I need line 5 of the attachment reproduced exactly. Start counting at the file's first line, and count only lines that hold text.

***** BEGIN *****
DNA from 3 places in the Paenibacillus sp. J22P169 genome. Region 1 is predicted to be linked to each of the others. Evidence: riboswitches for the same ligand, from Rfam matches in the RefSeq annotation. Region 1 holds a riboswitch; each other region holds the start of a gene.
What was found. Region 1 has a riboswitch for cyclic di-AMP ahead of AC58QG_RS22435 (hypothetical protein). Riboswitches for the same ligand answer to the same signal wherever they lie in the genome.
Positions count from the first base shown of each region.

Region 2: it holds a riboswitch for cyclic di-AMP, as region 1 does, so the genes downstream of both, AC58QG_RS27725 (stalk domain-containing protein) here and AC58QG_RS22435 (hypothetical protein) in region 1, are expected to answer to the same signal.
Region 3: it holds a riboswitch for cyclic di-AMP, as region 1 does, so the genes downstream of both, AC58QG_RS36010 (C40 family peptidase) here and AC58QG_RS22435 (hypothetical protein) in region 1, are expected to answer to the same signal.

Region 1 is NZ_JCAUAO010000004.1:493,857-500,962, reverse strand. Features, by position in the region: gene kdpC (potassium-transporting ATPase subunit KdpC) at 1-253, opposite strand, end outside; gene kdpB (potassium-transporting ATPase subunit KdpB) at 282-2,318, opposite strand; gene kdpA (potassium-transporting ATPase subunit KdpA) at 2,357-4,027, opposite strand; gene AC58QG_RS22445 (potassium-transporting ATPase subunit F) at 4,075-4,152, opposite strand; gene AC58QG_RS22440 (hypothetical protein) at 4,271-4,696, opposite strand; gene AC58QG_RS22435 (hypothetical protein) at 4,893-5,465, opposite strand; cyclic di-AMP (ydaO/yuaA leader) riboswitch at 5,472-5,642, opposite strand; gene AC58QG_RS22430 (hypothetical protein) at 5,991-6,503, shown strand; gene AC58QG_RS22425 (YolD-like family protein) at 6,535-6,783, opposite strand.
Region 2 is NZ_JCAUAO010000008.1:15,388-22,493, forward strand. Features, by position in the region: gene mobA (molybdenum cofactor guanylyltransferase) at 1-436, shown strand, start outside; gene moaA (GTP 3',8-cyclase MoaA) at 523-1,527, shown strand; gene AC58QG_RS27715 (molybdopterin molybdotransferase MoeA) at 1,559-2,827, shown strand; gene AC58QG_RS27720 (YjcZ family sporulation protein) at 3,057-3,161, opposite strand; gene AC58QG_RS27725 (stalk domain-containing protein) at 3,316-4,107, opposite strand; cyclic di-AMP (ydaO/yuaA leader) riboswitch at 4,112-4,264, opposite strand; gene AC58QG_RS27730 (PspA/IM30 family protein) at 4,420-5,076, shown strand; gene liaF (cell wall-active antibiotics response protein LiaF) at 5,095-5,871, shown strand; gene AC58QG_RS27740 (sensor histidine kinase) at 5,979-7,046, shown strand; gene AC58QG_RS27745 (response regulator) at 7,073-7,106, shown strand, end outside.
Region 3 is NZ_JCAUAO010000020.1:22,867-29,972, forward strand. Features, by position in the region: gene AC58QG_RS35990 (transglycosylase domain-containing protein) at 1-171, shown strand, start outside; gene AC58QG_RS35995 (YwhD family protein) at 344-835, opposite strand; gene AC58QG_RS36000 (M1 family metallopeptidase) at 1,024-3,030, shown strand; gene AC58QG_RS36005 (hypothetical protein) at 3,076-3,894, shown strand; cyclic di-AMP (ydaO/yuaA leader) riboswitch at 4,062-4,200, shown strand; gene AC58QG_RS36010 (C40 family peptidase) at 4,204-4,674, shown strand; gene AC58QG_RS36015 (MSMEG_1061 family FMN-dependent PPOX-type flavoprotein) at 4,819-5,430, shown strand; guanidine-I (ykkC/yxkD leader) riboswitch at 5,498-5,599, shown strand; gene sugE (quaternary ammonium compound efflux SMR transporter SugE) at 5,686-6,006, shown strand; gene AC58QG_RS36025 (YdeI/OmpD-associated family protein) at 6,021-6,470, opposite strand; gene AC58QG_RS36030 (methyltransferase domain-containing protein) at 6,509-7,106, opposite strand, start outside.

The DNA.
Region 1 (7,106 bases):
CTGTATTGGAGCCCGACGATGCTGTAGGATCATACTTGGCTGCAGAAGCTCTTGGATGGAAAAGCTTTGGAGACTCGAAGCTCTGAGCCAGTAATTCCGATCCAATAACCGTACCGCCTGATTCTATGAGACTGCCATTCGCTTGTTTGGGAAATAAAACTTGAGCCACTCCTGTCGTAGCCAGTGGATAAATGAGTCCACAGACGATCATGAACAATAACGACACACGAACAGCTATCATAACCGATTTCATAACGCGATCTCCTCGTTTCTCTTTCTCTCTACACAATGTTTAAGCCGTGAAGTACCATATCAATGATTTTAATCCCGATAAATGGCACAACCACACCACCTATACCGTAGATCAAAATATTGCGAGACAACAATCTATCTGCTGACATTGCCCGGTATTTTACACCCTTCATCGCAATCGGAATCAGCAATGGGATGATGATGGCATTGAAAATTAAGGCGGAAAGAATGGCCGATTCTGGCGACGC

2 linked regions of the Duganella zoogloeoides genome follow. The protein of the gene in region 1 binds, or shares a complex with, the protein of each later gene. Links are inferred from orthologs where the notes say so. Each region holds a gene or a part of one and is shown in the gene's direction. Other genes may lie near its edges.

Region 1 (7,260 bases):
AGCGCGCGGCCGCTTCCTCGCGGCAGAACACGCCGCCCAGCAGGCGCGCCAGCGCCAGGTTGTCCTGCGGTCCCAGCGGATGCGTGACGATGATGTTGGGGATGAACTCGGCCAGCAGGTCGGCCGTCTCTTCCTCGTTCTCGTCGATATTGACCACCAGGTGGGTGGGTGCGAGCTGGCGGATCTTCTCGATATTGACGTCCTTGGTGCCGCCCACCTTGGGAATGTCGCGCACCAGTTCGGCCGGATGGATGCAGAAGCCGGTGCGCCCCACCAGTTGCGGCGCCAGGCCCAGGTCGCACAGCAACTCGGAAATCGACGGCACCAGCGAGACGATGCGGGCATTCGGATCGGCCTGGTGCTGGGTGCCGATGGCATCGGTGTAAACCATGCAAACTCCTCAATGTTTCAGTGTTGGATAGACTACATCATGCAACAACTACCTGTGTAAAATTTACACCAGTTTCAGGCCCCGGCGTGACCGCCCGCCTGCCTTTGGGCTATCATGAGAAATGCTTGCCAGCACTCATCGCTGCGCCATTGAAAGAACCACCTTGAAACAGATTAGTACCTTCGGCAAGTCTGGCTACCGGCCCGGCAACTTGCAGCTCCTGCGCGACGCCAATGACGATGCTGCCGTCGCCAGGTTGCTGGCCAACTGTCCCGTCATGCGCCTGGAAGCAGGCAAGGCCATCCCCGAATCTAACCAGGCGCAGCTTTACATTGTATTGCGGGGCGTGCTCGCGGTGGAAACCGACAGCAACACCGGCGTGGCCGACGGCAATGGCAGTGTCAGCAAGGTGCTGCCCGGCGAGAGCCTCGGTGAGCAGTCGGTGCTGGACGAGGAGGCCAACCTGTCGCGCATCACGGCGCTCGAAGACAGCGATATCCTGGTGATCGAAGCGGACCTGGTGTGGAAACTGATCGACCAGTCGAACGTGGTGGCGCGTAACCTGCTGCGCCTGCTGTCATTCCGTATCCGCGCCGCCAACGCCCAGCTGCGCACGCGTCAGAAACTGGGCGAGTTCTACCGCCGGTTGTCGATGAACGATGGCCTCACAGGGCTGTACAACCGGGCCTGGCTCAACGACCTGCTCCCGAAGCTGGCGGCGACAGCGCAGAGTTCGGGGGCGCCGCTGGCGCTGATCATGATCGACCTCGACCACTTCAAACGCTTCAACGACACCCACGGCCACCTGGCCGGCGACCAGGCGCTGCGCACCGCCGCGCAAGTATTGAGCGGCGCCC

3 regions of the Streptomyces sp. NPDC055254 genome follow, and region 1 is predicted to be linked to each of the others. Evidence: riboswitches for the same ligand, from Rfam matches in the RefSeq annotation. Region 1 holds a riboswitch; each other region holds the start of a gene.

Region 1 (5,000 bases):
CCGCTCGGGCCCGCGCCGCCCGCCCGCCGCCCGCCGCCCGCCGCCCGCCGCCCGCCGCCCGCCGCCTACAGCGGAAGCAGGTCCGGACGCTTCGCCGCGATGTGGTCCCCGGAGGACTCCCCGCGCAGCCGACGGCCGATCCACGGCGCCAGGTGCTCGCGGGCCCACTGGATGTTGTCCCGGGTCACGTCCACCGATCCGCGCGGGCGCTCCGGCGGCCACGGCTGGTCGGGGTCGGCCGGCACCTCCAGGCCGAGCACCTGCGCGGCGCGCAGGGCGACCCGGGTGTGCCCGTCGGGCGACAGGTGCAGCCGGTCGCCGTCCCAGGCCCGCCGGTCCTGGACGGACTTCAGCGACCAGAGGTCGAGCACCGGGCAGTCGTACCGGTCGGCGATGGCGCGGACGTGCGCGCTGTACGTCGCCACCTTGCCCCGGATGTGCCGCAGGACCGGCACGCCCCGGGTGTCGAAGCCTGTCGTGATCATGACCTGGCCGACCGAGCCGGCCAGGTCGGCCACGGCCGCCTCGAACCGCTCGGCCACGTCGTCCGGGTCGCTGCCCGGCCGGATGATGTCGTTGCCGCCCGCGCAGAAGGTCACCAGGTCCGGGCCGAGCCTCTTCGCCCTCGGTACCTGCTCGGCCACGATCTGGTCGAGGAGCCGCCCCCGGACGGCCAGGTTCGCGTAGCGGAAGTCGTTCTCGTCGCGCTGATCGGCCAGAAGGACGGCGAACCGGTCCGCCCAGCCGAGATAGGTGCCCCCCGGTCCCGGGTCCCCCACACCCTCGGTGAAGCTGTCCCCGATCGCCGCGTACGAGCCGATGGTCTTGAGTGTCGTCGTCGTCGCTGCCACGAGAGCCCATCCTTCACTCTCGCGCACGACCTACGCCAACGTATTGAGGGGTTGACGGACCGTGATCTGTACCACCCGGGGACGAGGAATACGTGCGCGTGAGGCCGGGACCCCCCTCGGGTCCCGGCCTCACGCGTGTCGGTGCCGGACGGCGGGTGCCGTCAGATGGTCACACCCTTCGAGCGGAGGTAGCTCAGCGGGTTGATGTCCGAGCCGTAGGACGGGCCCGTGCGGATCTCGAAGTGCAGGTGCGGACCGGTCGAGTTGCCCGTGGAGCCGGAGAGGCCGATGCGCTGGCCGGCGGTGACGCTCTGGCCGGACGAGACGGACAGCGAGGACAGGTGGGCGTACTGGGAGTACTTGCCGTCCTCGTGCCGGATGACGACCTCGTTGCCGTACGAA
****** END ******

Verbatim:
Region 3: it holds a riboswitch for cyclic di-AMP, as region 1 does, so the genes downstream of both, AC58QG_RS36010 (C40 family peptidase) here and AC58QG_RS22435 (hypothetical protein) in region 1, are expected to answer to the same signal.